Smithsonian Environmental Research Center (SERC) ecologist, Ian Davidson, is under the belly of a cargo ship collecting specimens. Credit: Laurie Penland, Smithsonian I am once again leaving my familiar world behind and descending into the abyss below. The first dive of an entirely new expedition is the most magical. I am a member of a scientific research dive team studying biological invasions in coastal marine ecosystems off the coast of Bermuda for the Smithsonian Marine Invasions Research Lab . As I sink beneath the belly of a massive cargo ship, I glide my hand down the side of the...Read more

Charles Darwin's Ocean Upwelling

The Belize Barrier Reef Reserve System consists of the largest barrier reef in the northern hemisphere, offshore atolls, and several hundred sand cays, mangrove forests, coastal lagoons, and estuaries. The system's seven sites illustrate the evolutionary history of reef development. Credit: Tony Rath Charles Darwin is so well known he almost needs no introduction. The 19th-century naturalist and geologist spent his life documenting and collecting information on the natural world . From birds to flowers to invertebrates, living and extinct, all species and their distributions held his interest...Read more
An albatross soars over the ocean.

Looking for Love? Online Dating Under the Sea

Love is in the air at the National Museum of Natural History! Our scientists are helping species look for love in this series of “dating profiles” to celebrate Valentine’s Day. For more dating options head over to the Unearthed Blog from Smithsonian's National Museum of Natural History! We're partial to the sea otter and the triplewart seadevil ! Screen name: HamletNotRomeo Species: Shy hamlet ( Hypoplectrus guttavarius ) Sex: Male and female (keeps my options open) Location: Caribbean, usually hanging out near coral reefs Details: I'm a scaly and colorful Caribbean fish. I'm blue and yellow...Read more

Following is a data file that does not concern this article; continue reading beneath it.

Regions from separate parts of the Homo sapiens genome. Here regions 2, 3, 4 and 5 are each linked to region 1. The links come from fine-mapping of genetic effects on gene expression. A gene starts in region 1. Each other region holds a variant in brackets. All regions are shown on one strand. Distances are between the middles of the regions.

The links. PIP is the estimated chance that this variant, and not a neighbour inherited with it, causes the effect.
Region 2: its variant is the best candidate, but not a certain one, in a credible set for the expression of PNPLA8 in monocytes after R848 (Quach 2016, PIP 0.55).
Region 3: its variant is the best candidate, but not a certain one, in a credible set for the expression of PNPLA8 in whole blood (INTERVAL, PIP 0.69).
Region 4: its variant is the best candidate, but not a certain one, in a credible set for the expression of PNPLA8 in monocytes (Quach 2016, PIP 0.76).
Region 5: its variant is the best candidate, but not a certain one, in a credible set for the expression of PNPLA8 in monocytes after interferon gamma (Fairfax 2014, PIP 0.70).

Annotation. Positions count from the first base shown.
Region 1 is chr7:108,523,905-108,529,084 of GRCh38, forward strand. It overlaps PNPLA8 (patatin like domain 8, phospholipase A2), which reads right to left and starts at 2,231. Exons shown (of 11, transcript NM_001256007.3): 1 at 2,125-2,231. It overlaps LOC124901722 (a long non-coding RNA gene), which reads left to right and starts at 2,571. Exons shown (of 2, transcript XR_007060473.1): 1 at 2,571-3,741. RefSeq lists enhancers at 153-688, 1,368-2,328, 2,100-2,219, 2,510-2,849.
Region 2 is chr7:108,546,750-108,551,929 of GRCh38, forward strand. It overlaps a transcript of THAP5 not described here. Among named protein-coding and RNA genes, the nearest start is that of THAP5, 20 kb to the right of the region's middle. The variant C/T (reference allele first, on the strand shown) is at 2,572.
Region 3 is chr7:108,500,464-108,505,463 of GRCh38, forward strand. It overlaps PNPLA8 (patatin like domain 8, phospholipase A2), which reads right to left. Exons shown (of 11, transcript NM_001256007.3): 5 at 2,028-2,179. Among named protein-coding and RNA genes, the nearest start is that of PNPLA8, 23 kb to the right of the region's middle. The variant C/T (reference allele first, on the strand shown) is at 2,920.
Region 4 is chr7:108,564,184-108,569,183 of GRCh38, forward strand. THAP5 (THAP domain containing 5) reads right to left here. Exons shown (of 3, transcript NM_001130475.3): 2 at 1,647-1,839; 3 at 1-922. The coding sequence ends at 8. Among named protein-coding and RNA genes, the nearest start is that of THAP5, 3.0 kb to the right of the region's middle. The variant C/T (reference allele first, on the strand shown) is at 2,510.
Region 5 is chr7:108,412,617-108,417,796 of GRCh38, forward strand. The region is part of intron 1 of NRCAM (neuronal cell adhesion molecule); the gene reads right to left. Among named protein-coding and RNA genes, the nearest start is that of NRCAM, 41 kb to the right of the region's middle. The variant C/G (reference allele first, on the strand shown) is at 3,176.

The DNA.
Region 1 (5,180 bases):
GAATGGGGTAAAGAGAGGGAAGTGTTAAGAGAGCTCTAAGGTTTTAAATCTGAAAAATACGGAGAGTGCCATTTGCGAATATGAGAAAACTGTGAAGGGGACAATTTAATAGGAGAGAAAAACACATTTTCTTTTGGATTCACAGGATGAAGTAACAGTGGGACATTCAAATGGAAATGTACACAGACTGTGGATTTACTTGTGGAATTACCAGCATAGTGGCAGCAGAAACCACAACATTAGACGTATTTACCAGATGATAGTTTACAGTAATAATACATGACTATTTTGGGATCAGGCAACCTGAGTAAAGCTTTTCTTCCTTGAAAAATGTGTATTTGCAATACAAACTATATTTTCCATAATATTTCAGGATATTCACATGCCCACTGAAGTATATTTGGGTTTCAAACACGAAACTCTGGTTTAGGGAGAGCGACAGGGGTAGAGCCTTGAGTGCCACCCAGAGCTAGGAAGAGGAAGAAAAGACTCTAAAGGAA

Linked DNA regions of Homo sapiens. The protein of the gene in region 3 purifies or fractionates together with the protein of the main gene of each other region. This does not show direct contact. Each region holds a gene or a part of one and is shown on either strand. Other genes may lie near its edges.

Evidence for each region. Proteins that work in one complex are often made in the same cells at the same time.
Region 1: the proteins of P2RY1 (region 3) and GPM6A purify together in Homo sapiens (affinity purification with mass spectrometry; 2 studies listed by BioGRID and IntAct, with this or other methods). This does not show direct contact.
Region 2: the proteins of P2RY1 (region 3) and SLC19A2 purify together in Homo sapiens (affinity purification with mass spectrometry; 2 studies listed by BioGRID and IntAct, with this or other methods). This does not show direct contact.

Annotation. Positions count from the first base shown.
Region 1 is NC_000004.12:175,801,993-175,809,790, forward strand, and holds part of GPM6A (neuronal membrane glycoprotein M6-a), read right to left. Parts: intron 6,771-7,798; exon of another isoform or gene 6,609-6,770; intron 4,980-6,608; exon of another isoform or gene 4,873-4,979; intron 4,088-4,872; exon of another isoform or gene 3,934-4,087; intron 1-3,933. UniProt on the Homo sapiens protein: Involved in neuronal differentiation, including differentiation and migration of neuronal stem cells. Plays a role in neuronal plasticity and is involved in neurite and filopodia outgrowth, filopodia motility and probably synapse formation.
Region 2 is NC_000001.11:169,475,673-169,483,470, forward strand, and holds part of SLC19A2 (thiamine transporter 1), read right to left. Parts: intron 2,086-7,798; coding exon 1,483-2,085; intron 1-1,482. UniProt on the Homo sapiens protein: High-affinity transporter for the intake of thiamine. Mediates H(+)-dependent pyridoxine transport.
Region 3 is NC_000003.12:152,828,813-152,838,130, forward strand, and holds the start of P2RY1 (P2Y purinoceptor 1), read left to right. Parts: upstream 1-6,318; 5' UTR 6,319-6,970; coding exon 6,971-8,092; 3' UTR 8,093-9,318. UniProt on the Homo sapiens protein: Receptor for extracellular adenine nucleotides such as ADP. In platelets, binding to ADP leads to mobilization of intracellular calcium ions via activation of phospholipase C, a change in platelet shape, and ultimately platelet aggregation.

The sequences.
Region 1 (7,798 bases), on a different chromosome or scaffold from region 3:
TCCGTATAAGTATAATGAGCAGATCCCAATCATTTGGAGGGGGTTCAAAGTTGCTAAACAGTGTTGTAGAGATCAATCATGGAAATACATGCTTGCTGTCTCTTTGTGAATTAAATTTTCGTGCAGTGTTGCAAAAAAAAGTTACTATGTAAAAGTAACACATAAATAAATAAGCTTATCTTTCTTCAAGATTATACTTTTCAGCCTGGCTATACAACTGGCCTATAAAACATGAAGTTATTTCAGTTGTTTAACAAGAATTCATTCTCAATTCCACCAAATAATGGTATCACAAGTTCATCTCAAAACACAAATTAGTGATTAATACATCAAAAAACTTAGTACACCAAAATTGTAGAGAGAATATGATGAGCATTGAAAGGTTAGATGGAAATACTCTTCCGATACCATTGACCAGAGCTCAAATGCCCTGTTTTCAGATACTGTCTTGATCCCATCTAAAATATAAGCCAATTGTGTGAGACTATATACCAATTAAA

Have We Hit The Chicken Little Point In Ocean Conservation?

Credit: Illustration from "Chicken Little" in the New Barnes Reader vol.1, New York, 1916 The sky is falling! The sky is falling! So cries Chicken Little (or Chicken Licken, or Henny Penny, depending on the telling) in the well-known folk tale . In the story, an acorn falls on Chicken Little’s head, and she takes it as a sign that the sky is falling and the world is coming to an end. She spreads the news—“The sky is falling! The sky is falling!”—and causes mass hysteria. In some versions of the story, her prophecy leads to her own demise: in a panicked state, she and her friends are easily...Read more